Links to the presentations given at the 14 November workshop on the RIN/DTI/RCUK Evidence-based Analysis of Data on Scholarly Journal Publishing are now at the bottom of the workshop page, along with a crisper and more concise summary of the proceedings than mine (follow these links for parts one, two and three) and the action points. The latter are worth quoting:
" * There is a case for updating the baseline report periodically, so as to chart the development of the evidence base.
* Although there is some knowledge about journal usage, there is much less evidence about usage at the article level – further research would be particularly useful. In this respect, there could be value in analysing how researchers cite material, i.e. whether they read full articles, abstracts, second hand reports or other material as a basis for making citations. This could be interesting in the light of moves towards metrics-based approaches to research evaluation.
* The study pointed to evidence about the difficulties that many researchers experience in accessing material. Therefore there is a case for a detailed analysis about the why researchers experience such difficulties – and as a possible corollary, an examination about whether/how researchers alter their behaviour because of access problems.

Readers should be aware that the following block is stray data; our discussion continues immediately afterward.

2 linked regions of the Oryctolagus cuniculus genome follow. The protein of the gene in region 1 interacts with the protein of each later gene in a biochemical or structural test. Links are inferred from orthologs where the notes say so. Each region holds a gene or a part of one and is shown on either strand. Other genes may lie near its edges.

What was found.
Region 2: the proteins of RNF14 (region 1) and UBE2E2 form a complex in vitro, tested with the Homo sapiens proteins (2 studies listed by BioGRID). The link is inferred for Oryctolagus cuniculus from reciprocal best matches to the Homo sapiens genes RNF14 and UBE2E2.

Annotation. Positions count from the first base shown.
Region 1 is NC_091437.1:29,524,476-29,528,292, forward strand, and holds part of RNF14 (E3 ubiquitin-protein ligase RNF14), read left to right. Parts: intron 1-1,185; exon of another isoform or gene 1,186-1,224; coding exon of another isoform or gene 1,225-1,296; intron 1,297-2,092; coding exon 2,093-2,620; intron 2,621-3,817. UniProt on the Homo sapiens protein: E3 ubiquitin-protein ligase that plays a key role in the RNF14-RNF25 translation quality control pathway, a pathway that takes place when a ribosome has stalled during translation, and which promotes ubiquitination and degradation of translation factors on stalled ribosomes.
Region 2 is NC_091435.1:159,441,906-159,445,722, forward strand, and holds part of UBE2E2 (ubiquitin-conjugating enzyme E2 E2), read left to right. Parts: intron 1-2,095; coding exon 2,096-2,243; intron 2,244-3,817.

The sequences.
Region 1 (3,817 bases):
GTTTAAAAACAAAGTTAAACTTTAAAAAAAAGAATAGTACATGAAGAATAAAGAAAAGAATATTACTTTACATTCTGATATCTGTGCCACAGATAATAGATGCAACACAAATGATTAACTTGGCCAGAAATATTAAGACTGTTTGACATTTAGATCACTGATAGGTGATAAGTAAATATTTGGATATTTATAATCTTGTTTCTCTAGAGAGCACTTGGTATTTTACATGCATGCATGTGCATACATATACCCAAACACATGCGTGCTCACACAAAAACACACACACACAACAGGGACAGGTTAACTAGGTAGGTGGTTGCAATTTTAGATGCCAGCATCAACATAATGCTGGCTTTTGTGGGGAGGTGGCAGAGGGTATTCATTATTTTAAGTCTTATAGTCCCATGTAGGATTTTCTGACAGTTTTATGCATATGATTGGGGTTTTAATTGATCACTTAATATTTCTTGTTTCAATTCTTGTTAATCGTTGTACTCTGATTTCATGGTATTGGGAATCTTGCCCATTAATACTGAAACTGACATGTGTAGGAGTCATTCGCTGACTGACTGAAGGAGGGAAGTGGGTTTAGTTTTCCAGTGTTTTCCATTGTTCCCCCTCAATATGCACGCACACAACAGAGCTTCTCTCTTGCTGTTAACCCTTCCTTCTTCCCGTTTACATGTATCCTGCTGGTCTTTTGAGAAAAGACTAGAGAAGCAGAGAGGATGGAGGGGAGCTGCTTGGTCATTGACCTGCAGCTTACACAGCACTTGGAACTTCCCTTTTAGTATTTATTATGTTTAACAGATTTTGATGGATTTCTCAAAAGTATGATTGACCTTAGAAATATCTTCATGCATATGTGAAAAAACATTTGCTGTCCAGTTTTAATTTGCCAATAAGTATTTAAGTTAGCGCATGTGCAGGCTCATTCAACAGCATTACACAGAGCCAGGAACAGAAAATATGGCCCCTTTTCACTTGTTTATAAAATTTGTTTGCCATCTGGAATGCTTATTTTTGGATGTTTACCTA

* There may be much merit in such further research, but it is important to set up an approach to define an agenda and prioritise the work that is most usefully required. Inevitably, this implies a dialogue and a collaborative approach between all stakeholders. Open sharing of data is also important. Such an approach could be extended to cover the whole of the scholarly communications system, with publishing in the context of this.
* In this respect, identifying the views of researchers themselves poses a big challenge. Who speaks for them? To what extent are they developing new publishing models of their own? And are they interested in the sort of issues raised by the study? Learned societies are likely to have a role in such debates, and the RIN itself can act as a vehicle for highlighting the needs and concerns of the research community."
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